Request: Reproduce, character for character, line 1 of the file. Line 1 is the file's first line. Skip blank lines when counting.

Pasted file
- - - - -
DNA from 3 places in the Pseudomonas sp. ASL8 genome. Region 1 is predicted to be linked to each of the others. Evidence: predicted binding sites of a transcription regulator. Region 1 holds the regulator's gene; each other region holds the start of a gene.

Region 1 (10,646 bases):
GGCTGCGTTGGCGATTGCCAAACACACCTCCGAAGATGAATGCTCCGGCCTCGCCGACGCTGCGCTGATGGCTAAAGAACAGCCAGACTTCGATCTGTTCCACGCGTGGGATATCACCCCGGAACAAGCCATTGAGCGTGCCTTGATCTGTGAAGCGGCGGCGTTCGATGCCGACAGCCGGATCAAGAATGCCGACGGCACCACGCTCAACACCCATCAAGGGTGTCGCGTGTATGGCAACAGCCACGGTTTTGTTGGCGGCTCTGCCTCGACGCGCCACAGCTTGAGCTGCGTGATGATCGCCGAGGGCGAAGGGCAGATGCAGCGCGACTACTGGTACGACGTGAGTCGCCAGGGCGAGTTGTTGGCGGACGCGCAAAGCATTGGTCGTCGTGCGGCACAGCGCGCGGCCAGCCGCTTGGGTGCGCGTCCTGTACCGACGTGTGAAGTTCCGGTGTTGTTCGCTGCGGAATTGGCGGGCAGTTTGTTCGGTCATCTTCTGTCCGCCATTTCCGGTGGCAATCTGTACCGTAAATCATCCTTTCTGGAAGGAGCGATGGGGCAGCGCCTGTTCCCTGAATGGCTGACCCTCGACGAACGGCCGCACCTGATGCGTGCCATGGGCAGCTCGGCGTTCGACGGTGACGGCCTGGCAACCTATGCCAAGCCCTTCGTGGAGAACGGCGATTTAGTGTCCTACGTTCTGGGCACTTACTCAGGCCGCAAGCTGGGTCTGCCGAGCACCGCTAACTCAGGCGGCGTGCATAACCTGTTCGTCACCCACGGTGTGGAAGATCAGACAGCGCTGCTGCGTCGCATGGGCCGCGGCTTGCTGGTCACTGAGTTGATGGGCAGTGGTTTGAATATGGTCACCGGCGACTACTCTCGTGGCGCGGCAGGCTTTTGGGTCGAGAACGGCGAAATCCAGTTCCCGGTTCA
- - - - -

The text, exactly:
DNA from 3 places in the Pseudomonas sp. ASL8 genome. Region 1 is predicted to be linked to each of the others. Evidence: predicted binding sites of a transcription regulator. Region 1 holds the regulator's gene; each other region holds the start of a gene.